There exception to this is with a tetrode tube. Because the tetrode is combination screen and anode modulated, we do not need to double anode voltage for 100% positive peaks. We also do not need to take the anode to zero volts for 100% negative peaks. In the Globe Scout, zero envelope is reached with 30-35 volts on the 6146 anode. 100% positive envelope peaks are reached at about 185% of resting anode voltage. The 6L6 can be biased to about 70% of the 6146 current with minimal distortion, because both the 6146 anode and screen are modulated.

Linearity and Distortion 

The modulator tube and modulation choke must never be allowed to go into non-linear regions. The resulting harmonic and intermodulation distortion will appear (unfiltered) as modulating voltage and cause splatter. This is true even if the percentage of modulation is well below 100%.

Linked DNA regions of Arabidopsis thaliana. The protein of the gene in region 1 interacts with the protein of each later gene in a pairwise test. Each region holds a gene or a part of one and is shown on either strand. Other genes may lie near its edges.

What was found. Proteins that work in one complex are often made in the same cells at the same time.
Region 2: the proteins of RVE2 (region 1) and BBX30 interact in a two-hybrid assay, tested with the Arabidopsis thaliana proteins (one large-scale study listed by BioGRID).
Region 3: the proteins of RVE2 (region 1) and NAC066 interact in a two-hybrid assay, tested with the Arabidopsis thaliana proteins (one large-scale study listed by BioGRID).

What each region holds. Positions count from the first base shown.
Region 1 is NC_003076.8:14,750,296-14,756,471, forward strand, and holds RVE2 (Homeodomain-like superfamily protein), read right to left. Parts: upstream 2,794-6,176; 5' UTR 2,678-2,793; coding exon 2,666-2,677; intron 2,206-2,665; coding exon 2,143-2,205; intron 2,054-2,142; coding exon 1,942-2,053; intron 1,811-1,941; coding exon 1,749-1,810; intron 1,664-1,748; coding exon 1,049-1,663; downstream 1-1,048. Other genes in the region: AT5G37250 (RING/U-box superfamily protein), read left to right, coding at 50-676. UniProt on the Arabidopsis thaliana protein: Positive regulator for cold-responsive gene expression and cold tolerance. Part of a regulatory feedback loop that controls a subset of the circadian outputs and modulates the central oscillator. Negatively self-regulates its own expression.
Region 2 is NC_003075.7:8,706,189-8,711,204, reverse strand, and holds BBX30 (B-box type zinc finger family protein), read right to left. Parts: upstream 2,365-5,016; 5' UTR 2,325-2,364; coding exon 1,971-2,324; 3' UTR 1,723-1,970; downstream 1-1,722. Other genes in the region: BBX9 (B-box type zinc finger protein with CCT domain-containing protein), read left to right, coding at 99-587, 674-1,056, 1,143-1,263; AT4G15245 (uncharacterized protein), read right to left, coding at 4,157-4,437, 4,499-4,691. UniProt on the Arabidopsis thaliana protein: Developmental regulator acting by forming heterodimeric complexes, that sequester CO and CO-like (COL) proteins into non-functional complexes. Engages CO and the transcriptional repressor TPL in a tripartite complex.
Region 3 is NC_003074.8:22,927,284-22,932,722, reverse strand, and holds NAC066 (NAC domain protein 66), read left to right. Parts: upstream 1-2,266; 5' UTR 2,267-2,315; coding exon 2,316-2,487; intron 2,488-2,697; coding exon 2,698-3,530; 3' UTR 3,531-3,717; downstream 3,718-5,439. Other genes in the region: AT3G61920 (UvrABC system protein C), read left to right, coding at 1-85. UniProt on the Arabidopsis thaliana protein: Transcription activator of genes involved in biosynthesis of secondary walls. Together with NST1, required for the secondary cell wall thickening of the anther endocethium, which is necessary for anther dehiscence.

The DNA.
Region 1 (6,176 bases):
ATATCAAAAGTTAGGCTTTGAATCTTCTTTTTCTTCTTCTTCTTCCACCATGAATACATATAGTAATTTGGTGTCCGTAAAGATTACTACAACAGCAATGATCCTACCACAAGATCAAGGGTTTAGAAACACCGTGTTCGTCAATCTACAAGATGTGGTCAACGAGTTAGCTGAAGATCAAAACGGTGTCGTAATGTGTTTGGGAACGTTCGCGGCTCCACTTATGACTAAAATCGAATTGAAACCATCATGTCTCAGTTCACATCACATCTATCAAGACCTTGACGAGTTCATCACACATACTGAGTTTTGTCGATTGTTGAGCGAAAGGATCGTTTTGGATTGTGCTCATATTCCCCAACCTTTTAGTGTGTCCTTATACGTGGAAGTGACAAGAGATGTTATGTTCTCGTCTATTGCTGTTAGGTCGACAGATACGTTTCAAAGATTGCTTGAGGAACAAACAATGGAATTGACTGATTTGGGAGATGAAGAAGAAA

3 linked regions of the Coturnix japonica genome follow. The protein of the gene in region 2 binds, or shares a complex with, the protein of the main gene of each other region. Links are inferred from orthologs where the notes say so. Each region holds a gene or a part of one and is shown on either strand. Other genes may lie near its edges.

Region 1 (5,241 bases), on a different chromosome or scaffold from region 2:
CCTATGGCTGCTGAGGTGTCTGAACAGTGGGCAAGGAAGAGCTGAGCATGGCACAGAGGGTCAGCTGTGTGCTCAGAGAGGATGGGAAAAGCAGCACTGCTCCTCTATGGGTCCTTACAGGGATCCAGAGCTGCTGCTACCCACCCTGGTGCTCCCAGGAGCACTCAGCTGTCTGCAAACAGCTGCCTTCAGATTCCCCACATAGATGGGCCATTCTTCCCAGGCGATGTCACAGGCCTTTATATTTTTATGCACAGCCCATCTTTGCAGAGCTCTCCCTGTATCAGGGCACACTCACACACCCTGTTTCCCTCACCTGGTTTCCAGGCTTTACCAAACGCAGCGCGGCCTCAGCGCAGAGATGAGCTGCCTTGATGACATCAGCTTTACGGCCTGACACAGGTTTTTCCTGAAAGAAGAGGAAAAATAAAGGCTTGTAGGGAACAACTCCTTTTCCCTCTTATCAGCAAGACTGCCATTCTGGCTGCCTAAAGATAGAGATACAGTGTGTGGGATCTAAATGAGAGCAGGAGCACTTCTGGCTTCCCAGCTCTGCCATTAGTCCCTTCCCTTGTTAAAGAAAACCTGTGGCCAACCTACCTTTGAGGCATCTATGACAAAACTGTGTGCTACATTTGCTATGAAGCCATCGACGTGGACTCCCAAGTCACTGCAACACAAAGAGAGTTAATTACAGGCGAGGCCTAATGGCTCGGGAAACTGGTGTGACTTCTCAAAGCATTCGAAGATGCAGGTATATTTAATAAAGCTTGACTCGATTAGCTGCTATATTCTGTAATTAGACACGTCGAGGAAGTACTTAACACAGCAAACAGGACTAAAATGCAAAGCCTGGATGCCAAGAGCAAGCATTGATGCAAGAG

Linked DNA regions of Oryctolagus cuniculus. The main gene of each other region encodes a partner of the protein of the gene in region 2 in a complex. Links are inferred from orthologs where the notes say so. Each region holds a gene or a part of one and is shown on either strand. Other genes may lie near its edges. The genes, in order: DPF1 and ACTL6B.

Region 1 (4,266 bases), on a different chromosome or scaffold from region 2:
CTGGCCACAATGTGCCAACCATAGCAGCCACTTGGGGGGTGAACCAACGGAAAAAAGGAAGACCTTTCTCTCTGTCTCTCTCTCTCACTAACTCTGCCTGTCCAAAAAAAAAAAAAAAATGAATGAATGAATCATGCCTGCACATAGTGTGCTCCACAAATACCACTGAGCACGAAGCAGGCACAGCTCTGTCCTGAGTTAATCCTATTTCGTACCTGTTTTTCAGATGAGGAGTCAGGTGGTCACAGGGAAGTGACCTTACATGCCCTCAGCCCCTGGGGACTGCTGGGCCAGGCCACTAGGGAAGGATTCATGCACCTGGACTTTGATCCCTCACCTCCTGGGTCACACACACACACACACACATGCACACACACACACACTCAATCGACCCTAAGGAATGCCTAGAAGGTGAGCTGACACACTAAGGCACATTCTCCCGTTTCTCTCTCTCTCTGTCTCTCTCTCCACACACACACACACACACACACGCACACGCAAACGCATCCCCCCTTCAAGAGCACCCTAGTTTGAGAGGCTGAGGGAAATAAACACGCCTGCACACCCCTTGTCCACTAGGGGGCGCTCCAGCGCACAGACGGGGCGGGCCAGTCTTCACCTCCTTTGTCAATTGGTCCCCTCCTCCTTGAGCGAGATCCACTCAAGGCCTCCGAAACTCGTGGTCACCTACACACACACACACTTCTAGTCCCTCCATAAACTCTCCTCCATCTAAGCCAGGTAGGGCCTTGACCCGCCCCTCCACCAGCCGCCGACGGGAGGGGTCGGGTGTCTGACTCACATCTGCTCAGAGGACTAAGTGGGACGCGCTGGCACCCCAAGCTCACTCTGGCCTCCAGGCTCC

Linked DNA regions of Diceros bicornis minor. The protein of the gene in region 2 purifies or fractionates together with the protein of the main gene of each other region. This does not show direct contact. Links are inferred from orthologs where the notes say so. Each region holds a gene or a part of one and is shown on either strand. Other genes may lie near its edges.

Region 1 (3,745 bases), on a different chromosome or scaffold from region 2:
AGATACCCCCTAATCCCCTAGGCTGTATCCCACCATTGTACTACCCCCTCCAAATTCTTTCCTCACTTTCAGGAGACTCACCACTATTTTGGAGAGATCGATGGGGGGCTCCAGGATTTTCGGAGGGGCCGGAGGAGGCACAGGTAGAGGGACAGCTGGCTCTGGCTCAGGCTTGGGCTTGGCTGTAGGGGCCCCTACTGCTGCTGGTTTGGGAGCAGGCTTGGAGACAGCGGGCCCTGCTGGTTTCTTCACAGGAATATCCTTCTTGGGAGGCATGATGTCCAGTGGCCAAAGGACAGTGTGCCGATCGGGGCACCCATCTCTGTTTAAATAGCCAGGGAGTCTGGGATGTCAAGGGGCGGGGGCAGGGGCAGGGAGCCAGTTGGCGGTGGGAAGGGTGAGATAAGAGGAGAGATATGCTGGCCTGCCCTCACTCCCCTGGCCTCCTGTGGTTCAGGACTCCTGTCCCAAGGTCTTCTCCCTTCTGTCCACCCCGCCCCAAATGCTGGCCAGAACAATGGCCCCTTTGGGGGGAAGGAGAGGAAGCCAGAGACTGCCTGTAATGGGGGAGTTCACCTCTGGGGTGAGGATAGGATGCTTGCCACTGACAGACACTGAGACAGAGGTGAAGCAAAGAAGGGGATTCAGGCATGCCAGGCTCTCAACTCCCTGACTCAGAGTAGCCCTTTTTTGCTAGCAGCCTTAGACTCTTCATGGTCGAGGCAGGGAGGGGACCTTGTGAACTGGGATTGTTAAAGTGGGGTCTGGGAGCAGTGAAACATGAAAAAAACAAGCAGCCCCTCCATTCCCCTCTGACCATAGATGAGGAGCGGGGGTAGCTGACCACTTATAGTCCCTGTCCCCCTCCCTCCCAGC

One test of proper linearity is to measure current from the supply through the modulation choke, L1. If power supply current flowing through L1 changes at an audio rate, the modulation cannot be linear. This is the basis of constant current modulation. Of course we can and we should use conventional distortion measurement techniques to measure distortion, but constant current is a novel characteristic of perfect Heising modulation.